NEW YORK, NY.-
Ginny Redington Dawes, a songwriter whose compositions included memorable advertising jingles such as the chipper McDonalds declaration You, Youre the One and Coca-Colas boast that Coke Is It, died Dec. 31 in the New York City borough of Manhattan. She was 77.
Her companion and only immediate survivor, James McCullar, said the cause was complications of hepatic cirrhosis.
Dawes never became well known herself, but she helped maintain or boost the popularity of the products she promoted. And she insinuated infectious tunes into the nations repertoire that Americans whistled and hummed as much as the songs played on Top 40 radio.
She hooked listeners with melodically and rhythmically catchy jingles that accompanied slogans for everything from Tide detergent to Hartzs tick- and flea-fighting pet collars, Kit Kat candy bars and Johnsons baby powder.
When Ive got a really great lyric, she told Charles Osgood of CBS in a 1977 television interview, I put a very simple melody to it.
Dawes started writing the music and lyrics for commercials in 1975 after the firm of Sidney E. Woloshin who composed the original McDonalds You Deserve a Break Today jingle in 1971 was commissioned to do one for the chains new You, Youre the One advertising campaign.
Woloshin invited about 20 jingle writers to submit proposals. Dawes produced the winning tune. Adopted by the ad agency Needham, Harper & Steers, it was suddenly everywhere.
In 1979, she married a jingle-writing competitor, Thomas Dawes, whose credits included Alka-Seltzers Plop, Plop, Fizz, Fizz and 7UP, the Uncola.
They later collaborated on the music for, among other campaigns, American Airlines Something Special in the Air and the familiar Coke Is It.
Thomas Dawes died in 2007.
The jingle that underscored Cokes claim to be It, introduced in 1982, was described as a piece of dynamite by John Bergin, worldwide director of the Coke account at the McCann-Erickson agency.
Although David Ogilvy, a founder of the Ogilvy & Mather agency, was credited with the credo If you dont have anything to say, sing it, Bergin argued that the musical accompaniment to the Coke commercial was anything but an afterthought. If soda drinkers paused to parse the ambiguity of what It was, the tune was intended to define the term and embellish it.
Its like a football fight song, Bergin told The New York Times. Usually you get a languid ballad. We were looking for a big, bold sound, and a big, bold statement. This isnt an ipsy-pipsy drink, and the music says that loud and clear.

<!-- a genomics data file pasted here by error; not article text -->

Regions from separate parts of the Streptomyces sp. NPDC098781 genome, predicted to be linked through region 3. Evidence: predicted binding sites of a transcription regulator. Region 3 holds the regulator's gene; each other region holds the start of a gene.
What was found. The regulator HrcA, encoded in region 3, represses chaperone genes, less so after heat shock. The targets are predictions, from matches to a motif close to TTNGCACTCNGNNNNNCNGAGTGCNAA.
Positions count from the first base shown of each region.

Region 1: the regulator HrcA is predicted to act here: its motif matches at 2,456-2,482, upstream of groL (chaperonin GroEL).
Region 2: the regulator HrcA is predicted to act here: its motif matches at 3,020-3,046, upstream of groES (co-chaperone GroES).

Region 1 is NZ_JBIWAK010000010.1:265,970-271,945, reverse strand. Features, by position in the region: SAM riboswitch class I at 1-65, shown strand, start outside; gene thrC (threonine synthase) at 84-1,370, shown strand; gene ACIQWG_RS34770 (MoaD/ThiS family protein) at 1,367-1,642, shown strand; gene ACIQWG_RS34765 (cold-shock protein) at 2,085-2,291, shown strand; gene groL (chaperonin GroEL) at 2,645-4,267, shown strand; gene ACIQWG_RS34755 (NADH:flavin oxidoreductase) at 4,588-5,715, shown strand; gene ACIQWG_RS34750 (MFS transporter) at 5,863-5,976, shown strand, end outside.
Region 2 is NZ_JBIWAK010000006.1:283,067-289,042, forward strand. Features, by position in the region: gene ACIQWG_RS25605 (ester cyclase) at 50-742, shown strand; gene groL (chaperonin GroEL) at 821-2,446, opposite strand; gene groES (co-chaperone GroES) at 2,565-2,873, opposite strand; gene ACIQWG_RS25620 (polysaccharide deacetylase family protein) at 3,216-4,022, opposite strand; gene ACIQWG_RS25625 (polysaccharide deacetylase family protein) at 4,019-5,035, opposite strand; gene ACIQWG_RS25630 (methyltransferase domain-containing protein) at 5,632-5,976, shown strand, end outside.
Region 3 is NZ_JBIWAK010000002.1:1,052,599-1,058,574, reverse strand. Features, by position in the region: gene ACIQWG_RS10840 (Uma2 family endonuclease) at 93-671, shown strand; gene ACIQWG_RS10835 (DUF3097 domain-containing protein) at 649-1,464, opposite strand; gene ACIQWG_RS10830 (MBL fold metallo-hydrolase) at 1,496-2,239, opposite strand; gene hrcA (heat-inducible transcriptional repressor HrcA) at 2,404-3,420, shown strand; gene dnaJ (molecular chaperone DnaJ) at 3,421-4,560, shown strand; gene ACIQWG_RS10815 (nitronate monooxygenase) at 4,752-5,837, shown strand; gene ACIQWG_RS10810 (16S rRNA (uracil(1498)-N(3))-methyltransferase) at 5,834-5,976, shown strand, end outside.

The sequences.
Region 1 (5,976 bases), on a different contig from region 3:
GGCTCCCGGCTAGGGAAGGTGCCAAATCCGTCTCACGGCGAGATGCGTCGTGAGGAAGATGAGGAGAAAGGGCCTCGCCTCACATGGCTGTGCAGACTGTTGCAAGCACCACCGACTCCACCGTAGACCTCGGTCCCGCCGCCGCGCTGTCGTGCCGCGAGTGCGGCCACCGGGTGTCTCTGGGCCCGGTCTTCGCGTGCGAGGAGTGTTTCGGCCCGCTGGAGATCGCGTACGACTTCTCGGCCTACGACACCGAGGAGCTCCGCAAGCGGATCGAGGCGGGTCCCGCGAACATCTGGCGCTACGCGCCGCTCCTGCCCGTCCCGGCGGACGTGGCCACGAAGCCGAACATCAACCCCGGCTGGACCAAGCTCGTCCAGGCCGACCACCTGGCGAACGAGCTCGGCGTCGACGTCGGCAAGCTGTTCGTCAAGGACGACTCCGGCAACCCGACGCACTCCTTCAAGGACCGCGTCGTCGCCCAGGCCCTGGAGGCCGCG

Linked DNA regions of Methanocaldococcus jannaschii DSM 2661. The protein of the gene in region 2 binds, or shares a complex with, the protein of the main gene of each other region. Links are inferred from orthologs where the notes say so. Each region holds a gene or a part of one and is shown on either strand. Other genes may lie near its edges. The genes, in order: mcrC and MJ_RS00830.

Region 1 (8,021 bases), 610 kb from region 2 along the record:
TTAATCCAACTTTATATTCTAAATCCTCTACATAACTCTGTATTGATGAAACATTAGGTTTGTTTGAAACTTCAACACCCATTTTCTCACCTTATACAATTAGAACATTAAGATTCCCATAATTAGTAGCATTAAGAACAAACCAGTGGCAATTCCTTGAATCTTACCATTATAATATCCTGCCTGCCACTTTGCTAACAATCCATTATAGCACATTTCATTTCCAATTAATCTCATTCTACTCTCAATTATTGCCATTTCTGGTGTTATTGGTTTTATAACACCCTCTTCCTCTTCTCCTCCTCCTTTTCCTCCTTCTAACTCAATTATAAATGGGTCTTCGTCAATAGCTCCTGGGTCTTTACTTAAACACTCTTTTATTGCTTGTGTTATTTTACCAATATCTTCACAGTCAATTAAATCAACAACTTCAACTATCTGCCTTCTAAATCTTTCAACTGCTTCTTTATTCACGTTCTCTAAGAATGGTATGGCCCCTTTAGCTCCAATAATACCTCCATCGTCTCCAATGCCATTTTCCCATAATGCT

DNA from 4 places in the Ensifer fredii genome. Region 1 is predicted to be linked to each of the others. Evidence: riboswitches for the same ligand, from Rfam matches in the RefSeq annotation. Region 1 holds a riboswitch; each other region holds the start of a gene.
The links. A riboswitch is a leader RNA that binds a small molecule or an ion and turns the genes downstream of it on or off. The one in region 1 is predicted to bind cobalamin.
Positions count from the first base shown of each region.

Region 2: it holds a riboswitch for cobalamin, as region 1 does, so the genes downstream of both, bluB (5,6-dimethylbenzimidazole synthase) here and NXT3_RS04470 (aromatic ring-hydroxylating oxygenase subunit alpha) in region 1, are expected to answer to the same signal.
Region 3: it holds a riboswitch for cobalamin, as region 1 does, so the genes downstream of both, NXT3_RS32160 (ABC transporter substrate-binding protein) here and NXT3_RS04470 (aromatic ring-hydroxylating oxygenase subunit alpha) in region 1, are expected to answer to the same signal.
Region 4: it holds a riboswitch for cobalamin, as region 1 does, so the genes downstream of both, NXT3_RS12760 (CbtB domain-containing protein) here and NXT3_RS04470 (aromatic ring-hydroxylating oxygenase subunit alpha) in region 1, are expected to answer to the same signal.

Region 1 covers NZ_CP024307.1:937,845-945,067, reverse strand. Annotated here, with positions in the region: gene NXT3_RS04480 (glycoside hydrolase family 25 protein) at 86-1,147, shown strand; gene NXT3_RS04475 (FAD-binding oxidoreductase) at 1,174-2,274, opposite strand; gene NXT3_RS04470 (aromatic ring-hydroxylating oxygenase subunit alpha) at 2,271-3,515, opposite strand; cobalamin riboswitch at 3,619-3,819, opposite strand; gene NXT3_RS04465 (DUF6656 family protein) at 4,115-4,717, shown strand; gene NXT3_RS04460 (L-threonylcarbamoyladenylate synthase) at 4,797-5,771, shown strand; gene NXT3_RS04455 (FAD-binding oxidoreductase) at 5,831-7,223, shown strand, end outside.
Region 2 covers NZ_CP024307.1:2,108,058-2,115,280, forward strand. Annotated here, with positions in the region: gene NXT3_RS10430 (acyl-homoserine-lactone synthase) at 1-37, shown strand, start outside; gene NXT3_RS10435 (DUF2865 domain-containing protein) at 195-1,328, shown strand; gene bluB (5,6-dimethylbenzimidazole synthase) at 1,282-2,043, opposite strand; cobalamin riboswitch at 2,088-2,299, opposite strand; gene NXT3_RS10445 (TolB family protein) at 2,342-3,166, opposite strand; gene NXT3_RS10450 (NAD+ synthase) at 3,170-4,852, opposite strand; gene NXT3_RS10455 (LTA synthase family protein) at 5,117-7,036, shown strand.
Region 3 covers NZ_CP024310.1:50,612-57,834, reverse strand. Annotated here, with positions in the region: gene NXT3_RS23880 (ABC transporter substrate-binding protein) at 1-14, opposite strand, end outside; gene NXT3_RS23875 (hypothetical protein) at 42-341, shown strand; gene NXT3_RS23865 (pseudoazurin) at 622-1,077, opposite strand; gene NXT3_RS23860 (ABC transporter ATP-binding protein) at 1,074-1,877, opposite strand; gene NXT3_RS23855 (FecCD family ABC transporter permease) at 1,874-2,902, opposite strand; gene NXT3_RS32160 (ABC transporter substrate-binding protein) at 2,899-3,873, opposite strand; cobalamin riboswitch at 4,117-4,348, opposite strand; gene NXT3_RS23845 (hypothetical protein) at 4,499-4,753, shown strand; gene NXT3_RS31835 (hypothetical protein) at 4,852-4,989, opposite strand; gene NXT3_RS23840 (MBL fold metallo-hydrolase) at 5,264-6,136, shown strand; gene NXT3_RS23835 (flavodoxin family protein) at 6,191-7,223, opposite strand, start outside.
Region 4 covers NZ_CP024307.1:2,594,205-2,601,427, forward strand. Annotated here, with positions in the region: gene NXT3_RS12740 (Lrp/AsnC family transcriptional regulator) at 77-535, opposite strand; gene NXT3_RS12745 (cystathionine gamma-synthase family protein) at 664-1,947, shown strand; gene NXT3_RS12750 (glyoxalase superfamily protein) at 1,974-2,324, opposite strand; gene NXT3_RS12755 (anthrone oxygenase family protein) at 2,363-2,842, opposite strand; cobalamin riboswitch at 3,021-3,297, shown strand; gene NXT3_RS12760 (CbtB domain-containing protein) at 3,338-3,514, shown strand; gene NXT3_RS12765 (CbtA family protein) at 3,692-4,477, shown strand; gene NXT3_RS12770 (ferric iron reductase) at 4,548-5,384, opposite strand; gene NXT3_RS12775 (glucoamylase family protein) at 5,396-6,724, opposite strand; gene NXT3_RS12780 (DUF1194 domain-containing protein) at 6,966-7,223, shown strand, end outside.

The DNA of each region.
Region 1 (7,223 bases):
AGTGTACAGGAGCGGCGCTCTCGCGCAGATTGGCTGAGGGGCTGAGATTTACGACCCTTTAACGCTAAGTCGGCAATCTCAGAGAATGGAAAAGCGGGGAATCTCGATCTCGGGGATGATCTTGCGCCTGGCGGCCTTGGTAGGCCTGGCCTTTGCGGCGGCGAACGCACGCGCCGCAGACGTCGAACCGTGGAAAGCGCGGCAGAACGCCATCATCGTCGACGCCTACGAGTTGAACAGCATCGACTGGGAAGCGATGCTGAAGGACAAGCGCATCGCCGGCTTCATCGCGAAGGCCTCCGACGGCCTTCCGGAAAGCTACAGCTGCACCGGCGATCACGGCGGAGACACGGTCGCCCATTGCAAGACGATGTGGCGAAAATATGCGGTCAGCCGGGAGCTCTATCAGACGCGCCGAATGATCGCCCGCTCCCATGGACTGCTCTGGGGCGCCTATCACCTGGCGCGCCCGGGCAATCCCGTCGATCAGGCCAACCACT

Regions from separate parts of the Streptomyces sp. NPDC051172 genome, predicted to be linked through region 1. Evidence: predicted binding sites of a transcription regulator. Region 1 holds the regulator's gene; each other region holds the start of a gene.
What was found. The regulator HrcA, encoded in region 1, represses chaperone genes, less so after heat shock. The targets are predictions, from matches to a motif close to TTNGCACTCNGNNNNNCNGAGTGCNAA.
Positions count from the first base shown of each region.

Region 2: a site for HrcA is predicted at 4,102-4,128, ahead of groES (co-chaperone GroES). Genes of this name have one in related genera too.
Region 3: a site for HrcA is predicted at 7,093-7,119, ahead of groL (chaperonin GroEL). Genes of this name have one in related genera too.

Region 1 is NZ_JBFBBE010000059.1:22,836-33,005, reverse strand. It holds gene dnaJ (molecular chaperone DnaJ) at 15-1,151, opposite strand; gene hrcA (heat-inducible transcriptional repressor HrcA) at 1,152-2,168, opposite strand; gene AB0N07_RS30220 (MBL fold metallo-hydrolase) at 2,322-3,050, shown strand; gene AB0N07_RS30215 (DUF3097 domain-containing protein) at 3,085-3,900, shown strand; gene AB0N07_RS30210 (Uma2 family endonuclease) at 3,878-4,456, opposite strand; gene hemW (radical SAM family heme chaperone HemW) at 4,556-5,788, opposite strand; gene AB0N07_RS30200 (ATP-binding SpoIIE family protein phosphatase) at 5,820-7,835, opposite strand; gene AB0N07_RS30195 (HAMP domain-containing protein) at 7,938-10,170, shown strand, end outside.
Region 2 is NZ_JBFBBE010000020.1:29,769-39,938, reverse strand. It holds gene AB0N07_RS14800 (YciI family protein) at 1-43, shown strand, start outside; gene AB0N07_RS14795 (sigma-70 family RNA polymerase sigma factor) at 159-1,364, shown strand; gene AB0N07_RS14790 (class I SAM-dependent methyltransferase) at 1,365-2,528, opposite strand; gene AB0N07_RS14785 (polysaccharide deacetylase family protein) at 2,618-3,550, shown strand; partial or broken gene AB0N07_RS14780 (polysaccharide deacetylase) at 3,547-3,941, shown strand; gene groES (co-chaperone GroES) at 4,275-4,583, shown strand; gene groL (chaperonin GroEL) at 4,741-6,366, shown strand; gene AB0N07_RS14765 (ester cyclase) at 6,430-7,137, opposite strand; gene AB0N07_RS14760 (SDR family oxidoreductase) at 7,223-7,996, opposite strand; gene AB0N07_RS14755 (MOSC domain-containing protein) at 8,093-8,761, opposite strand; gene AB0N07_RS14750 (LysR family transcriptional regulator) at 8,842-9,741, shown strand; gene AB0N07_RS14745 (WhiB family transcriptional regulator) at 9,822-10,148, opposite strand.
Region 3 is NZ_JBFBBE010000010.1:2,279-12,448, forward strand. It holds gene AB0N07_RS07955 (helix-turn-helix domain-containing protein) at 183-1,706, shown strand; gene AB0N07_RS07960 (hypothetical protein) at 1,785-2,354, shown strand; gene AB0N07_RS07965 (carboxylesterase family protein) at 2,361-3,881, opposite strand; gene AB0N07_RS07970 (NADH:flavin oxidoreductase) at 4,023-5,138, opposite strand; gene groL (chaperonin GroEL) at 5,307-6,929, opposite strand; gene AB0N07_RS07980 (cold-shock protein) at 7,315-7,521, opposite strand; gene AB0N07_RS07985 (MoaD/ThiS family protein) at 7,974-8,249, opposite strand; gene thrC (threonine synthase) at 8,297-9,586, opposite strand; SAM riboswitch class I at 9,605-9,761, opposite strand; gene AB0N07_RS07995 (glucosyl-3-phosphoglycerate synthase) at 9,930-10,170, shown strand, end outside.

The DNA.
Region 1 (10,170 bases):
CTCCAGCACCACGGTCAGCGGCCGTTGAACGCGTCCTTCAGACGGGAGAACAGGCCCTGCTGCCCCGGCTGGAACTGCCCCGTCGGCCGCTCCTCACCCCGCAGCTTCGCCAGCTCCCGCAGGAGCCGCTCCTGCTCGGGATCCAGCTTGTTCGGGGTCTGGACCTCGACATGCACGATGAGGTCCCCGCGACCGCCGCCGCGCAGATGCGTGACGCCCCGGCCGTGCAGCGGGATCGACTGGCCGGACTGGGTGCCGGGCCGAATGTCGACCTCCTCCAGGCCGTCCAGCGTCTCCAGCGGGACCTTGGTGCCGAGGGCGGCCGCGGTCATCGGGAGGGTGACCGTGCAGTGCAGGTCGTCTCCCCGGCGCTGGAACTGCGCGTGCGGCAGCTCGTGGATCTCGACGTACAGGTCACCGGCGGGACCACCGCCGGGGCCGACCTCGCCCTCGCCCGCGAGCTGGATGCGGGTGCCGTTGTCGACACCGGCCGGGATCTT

The song, composed by Dawes and arranged by her husband, was one of 18 jingles and 36 proposed slogans presented to Coca-Cola executives to succeed Have a Coke and a Smile.
The music and copy were tested separately in consumer focus groups and individual interviews until the agency and company reached a consensus that Coke Is It was, indeed, it.
Dawes also wrote pop songs, including Hurtin Song, recorded by Eddy Arnold, and Love Dont Live Here Anymore (written with Rose Marie McCoy), recorded by Sarah Vaughan.
She began her musical career as a singer, to glowing reviews.
When she appeared in 1975 at the Coriander, a restaurant on Manhattans Upper East Side, John S. Wilson of the Times called her a startling performer who sang in a deep, strong, beautifully controlled voice that is filled with vivid colors, as she moves from low, sexy passages to an open, lusty shout.
Virginia Mary Redington was born May 13, 1945, in Brooklyn and raised in the Bay Ridge section of the borough. Her father, Joseph, was a naval architect. Her mother, May (OBrien) Redington, was a teacher.
Virginia attended Fontbonne Hall Academy in Brooklyn and graduated from St. Josephs College, also in Brooklyn, with a degree in English in 1966.
She and Thomas Dawes a founder of folk-pop group The Cyrkle, best known for its 1966 hit single Red Rubber Ball, written by Paul Simon and Bruce Woodley of the Seekers married in 1979 and, merging their talents, formed TwinStar Music to produce jingles
The couple also wrote the book, music and lyrics for The Talk of the Town, a show about the fabled literary roundtable at the Algonquin Hotel, whose members included Dorothy Parker, Robert Benchley and George S. Kaufman. First produced in 2004, it ran nearly two years at the Bank Street Theater before it moved as a cabaret show to the Algonquin Hotels Oak Room.
Reviewing the show for Bloomberg News, John Simon wrote that its music and wit matched the infectious energy and sophistication of the real-life luminaries it is based on.
Dawes was also a collector of antique jewelry and the author, with her husband (who took the photographs) and others, of several books on the subject. including The Bakelite Jewelry Book (1988), with Corinne Davidov, and Georgian Jewellery 1714-1830 (2007), with Dawes fellow collector Olivia Collings.
This article originally appeared in The New York Times